Supreme Court Prefers Plutocracy to Free Speech

Speaking of Catch-22s, the Arizona campaign-finance case that the Prospect's Jamelle Bouie wrote about last year has been decided by the Supreme Court, with results that are all too predictable. In Citizens United, the Court already made it nearly impossible to restrain expenditures by self-financed candidates or third parties, which allows people and corporations with more resources to drown out the voices of citizens with fewer or none.   In response, the state of Arizona responded by providing matching funds to candidates who accept public campaign financing (while allowing candidates who turn down public funding to spend as much as they wish.)  Arizona's system would allow candidates to accept public financing without the fear of being swamped by third-party expenditures without directly restricting speech.

Alas, today the Supreme Court's Republican appointees made it clear that their real motivation in consistently ruling for big money in politics had more to do with protecting plutocracy than with concerns about free speech. In a 5-to-4 opinion [pdf], Chief Justice Roberts found that "Arizona’s matching funds scheme substantially burdens protected political speech without serving a compelling state interest and therefore violates the First Amendment." The premises of both of these findings are wrong: A voluntary public financing system is not a substantial burden on free speech, and even if it was, its justification is among the most compelling -- preserving access to the political process. As Justice Kagan writes for the dissenters:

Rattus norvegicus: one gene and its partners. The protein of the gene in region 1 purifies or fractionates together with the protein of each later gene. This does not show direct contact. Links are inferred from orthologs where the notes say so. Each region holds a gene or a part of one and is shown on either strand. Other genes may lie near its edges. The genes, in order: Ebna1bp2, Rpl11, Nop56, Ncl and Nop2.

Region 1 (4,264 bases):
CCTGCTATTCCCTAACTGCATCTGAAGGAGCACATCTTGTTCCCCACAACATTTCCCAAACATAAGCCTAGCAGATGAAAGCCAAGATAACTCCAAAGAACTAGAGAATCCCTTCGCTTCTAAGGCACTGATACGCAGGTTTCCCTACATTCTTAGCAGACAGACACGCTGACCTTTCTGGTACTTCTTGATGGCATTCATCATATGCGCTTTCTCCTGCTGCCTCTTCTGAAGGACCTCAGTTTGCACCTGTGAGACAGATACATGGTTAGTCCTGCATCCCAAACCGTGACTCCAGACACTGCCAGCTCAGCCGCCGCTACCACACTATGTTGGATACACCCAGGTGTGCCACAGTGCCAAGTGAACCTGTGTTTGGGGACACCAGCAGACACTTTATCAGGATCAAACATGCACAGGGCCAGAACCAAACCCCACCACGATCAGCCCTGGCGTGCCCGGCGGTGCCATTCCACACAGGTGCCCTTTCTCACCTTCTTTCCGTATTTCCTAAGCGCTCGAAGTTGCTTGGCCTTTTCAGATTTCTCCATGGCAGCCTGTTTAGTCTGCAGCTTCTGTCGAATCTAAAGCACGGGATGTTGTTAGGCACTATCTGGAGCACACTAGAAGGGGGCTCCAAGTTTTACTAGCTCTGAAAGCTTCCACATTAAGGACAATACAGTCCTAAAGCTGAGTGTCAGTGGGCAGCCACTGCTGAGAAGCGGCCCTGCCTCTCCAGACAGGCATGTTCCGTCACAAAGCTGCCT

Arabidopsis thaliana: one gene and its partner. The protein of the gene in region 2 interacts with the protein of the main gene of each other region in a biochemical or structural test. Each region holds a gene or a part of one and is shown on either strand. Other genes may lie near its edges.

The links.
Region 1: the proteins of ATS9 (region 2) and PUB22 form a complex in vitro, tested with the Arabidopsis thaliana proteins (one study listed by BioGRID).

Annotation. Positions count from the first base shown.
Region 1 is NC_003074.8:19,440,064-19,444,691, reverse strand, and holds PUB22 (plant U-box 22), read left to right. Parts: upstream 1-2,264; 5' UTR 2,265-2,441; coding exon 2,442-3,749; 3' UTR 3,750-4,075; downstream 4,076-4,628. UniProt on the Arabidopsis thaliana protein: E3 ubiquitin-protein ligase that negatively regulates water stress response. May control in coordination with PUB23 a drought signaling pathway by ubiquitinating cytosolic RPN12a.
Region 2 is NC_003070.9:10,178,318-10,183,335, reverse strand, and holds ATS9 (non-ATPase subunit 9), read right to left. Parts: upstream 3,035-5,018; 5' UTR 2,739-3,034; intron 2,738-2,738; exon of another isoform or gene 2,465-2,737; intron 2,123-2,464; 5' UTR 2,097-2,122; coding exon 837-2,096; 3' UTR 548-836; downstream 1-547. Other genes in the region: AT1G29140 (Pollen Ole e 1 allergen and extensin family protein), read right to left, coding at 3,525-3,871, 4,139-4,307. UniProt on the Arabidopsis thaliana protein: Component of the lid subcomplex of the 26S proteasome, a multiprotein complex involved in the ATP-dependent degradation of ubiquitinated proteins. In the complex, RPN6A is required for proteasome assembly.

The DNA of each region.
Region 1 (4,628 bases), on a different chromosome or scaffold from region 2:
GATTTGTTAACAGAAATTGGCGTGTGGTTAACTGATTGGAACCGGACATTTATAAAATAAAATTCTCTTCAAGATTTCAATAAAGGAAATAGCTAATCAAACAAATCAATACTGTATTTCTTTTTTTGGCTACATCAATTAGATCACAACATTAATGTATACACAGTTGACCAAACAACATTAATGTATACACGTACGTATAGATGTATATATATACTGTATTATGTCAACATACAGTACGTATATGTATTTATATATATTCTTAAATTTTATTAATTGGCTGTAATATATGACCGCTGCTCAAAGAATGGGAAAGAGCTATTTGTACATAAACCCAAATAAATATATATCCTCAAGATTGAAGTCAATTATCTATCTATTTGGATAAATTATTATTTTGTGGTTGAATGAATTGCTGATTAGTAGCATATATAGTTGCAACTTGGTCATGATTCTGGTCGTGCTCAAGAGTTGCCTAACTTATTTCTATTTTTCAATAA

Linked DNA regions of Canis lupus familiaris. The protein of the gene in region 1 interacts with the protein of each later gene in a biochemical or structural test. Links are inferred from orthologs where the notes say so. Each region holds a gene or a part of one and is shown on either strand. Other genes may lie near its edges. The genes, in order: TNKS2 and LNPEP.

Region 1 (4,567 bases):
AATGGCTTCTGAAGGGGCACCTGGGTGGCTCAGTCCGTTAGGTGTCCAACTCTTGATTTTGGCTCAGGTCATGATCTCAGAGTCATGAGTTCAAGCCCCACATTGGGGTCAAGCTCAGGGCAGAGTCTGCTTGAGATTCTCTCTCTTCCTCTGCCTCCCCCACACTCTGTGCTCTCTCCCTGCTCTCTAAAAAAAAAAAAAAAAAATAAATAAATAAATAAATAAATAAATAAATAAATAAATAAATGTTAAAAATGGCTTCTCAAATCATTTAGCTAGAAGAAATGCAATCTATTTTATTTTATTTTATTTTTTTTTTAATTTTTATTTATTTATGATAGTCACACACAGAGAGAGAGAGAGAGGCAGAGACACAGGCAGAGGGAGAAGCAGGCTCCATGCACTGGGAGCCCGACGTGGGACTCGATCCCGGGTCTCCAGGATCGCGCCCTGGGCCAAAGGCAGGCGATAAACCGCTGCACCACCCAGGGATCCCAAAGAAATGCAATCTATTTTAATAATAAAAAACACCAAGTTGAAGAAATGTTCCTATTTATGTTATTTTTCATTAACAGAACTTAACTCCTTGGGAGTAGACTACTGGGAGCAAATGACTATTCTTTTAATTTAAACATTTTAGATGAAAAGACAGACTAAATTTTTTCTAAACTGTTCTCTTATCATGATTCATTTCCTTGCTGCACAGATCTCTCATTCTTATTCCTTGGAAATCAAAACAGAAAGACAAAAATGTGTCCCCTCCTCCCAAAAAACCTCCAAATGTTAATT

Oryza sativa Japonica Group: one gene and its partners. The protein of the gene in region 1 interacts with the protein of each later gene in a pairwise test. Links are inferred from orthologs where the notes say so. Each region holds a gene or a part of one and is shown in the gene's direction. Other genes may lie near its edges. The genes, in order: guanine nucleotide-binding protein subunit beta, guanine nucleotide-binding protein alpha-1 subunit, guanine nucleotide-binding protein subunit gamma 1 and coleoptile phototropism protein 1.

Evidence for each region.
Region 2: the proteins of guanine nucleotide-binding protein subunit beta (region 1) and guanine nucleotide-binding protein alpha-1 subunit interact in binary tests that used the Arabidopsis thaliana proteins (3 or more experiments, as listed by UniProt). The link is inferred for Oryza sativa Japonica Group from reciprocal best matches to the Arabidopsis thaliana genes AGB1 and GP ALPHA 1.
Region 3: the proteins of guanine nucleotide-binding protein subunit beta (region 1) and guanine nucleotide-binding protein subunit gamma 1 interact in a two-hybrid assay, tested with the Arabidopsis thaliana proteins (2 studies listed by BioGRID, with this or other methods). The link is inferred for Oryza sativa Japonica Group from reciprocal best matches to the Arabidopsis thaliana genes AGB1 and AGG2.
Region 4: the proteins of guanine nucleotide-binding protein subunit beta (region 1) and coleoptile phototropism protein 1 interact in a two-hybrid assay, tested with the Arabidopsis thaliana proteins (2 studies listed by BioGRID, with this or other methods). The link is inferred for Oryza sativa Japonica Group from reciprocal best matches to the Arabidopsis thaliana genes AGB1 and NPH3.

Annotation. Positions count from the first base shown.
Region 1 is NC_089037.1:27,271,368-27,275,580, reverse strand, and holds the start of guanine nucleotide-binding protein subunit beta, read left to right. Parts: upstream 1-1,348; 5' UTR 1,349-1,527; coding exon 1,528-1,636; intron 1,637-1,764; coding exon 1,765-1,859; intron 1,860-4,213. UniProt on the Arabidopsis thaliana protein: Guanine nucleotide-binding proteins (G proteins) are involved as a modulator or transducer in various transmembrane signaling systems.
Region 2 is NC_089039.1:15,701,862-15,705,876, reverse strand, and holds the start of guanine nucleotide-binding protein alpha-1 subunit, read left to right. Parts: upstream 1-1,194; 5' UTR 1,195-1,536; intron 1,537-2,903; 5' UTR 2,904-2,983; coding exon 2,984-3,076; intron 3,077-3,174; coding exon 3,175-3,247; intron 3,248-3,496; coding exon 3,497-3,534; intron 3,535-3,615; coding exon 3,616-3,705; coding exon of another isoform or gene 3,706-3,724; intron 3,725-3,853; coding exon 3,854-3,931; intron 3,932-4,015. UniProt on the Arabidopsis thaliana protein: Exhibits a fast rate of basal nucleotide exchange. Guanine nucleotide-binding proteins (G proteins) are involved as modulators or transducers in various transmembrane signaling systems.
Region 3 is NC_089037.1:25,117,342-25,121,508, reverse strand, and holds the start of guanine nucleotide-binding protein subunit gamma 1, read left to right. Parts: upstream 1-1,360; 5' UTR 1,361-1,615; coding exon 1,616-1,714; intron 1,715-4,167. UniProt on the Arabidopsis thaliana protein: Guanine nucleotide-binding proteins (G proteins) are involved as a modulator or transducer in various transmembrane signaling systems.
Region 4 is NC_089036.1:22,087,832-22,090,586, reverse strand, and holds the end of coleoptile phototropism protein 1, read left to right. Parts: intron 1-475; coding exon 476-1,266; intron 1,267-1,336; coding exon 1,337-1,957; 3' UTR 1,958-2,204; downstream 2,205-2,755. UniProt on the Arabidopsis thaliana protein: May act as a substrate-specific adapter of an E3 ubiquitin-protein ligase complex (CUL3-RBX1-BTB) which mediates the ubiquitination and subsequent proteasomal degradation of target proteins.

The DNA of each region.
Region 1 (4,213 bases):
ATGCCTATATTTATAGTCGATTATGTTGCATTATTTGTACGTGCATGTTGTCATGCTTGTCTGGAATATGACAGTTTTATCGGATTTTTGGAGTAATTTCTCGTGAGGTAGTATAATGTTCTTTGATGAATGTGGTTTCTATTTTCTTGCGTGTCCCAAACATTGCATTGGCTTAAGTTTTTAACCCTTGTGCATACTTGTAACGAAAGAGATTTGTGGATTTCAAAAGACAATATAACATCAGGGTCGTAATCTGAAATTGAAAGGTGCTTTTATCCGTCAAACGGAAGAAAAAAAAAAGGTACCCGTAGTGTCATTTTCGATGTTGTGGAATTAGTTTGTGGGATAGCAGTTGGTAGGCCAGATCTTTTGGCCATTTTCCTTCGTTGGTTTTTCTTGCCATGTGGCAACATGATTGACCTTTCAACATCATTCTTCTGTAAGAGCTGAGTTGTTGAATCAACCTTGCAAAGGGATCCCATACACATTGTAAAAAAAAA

The First Amendment’s core purpose is to foster a healthy, vibrant political system full of ro bust discussion and debate. Nothing in Arizona’s anti-corruption statute, the Arizona Citizens Clean Elections Act, violates this constitutional protection. To the contrary, the Act promotes the values underlying both the First Amendment and our entire Constitution by enhancing the “opportunity for free political discussion to the end that government may be responsive to the will of the people.”

The fact that this decision was nearly inevitable given the composition of the Court doesn't make it any less infuriating.

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